Vintage Fender Bassman restoration, part I

As some of you may know, I dabble in electronics.  I got into it several years ago when I happened to be browsing the Internet under the influence of some delicious (and apparently potent) local IPA, and before I knew it I had ordered a DIY guitar pedal kit from Build Your Own Clone.  I eventually sobered up and built the pedal, and I found–much to my surprise and delight–that it sounded great!  I later got into circuit bending children’s toys from Goodwill, building more basic (and also esoteric) guitar pedals, and microphones out of old rotary phones.

Fast forward a few years.  A couple months ago my friend, James of Sound Logic, gave me a non-working Silverface Fender Bassman amplifier.  The tolex on the cabinet was dirty, loose and curling.  The cabinet itself felt spongy in places, where the pine was rotted straight through.
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The chassis had a layer of patina and dust from years of neglect.  Looking inside, the eyelet boards were warped from what I assume is water damage (the same water that caused the cabinet to rot).
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I had never worked on an amplifier before, but I had built and modified many guitar pedals, and I had the interest and the desire to get into this next phase of my hobby (read: habit).  I immediately set out to do some research and see if this particular project was even possible for somebody of my ability.
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A cursory Internet search told me that the AB165 (the designation for this particular iteration of the Bassman circuit) was made between the years of 1964 and 1977.  The silver control panel (hence, “Silverface”) denotes that it was built after May of 1967 when they transitioned from the “Blackface” cosmetics.  This narrowed down my date to be post-’67.  Another indicator of the date of manufacture is what Fender aficionados call the “drip-edge”; a thin aluminum trim that surrounds the silver and blue grille cloth on the front of the amp.  This was a cosmetic feature that was used only on Silverfaces during 1968.  Also, some guy on the Internet wrote that the cloth-insulated wires that I was seeing in the amp were only used until “some time in 1968″.  Turning over the chassis, I was able to get a look at the manufacturer’s codes on the power transformer, output transformer, and filter choke.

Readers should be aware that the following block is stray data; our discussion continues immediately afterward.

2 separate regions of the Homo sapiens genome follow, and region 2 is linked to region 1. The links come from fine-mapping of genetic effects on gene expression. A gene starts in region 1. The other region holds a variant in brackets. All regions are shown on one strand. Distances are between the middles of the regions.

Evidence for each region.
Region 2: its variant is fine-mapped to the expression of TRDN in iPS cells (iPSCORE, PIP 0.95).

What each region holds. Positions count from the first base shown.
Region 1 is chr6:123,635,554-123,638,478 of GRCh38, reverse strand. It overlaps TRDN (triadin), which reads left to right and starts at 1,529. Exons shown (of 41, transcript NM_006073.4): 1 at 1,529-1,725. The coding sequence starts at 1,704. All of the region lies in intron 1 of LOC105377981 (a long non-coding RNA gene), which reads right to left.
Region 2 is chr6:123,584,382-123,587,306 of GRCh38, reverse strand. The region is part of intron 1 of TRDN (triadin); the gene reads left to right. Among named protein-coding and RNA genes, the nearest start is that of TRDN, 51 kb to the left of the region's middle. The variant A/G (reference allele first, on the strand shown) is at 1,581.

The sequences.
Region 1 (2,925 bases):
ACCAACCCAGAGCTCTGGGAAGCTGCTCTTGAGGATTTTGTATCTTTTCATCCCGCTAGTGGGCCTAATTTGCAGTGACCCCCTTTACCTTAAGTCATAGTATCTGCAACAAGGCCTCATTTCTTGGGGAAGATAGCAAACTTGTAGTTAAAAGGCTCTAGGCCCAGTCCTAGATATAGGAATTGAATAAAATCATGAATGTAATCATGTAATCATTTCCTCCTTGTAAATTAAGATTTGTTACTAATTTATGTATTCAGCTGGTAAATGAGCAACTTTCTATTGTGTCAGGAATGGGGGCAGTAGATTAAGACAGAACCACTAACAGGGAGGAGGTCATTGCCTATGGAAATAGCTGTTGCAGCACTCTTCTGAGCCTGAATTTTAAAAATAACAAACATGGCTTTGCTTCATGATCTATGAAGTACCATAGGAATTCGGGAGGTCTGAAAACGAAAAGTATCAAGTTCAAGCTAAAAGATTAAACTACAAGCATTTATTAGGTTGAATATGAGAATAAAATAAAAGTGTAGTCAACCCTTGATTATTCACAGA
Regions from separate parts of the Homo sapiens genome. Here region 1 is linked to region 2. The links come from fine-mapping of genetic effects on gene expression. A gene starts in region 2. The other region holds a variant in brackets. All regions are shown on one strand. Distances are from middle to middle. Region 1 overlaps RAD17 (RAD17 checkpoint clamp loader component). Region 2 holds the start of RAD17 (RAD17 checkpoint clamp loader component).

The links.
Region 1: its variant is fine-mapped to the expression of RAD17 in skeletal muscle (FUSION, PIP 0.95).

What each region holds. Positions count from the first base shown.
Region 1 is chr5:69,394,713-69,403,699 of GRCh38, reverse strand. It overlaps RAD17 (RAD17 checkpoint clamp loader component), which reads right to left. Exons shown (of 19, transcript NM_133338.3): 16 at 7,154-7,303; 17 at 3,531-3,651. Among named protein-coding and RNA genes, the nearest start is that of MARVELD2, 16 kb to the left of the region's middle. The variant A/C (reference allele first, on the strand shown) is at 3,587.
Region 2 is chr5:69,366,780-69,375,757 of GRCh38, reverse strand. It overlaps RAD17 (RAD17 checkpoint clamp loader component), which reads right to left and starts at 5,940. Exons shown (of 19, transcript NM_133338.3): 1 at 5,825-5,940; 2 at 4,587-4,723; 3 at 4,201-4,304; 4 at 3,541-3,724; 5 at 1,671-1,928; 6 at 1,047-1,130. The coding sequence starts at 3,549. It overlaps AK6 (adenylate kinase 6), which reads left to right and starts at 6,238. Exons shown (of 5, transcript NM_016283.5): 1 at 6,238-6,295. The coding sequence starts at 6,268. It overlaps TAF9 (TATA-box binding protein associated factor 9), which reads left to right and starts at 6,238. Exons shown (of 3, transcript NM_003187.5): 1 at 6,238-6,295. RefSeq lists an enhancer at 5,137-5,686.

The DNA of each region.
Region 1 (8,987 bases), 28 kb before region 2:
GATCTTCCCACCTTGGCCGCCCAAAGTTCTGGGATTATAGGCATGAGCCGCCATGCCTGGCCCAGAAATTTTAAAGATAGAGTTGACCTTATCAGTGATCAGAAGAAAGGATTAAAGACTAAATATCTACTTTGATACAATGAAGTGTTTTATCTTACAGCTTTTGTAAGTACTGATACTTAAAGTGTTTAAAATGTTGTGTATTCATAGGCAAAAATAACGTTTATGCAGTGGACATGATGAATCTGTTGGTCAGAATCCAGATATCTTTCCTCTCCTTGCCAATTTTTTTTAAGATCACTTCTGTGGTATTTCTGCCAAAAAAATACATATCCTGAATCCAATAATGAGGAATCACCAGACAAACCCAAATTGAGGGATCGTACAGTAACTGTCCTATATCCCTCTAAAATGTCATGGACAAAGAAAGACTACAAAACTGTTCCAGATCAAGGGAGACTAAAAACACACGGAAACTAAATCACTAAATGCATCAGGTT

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On the left is the power transformer, with a code ending in “6802″.  This denotes that it was made in the 2nd week of 1968.  The output transformer code (center) shows that it was made in the 4th week of 1968, and the choke (right) was made in the 45th week of 1967 (look at the last three digits separated by a hyphen).  So, the transformers were made between November of ’67 and late January of ’68, so depending on how long they sat around in storage after their manufacture, the amp could have been assembled any time between January of 1968 and 1969.  I suppose if I cared to know EVEN MORE about when these amps were made I could consult the date codes on the pots, or maybe carbon-dating could be applied…

My original idea was to gut the amp and restore it to original 1968 specifications.  After searching the Internet I saw that there were parts kits available for reconstructing the AA165, a slightly older, rarer, and therefore more sought-after circuit than its more ubiquitous successor.  Also, I found that a fellow member of BYOC forum in which I spend much time lurking (his name is Scooter, he is the owner and tech at Granville Guitars in St. Petersburg, FL) had basically completed the EXACT same project that I was to undertake.  After reading through Scooter’s build log, sending him a few messages, and finally speaking to him on the phone, I decided to pull the trigger on Mojotone‘s Blackface Bassman kit by his recommendation.  This particular route was a slightly different path than he took, but nonetheless is proving to be a great learning experience.  I chose to order the complete Bassman kit, which includes all of the small parts, all three transformers, as well as a brand new chassis and new faceplates.

Quick plug for Mojotone: these kits are great.  All of the parts come pre-sorted and labeled in compartmentalized hobby cases, with GIANT color wiring diagrams and schematics.  Look them up if you are looking for an amp kit!

At that point, I had some work to do while I waited for the kit to arrive in the mail…

Continued in part II, part III, part IV, part V and part VI.

This project was made possible with the help of James Williams of Sound Logic and Scooter Davis of Granville Guitars.  Please visit their sites and have a look around!

4 thoughts on “Vintage Fender Bassman restoration, part I

  1. Your gonna have all the “feedback” you need soon enough. JUST KIDDING?!?!?!! but seriously you are or somthing. I like a fender basement

    1. Yes, I will discuss the negative feedback circuits, and how they differ between the AA165 and the AB165 circuits. That IS what you’re referring to, right Robert?

  2. yeah, in retrospect it turned out to be a more expensive project than I had hoped. Nevertheless, I am glad that I did it because I learned a TON about how amps work. More workbench posts to come, as soon as I find the time to finish this new project!

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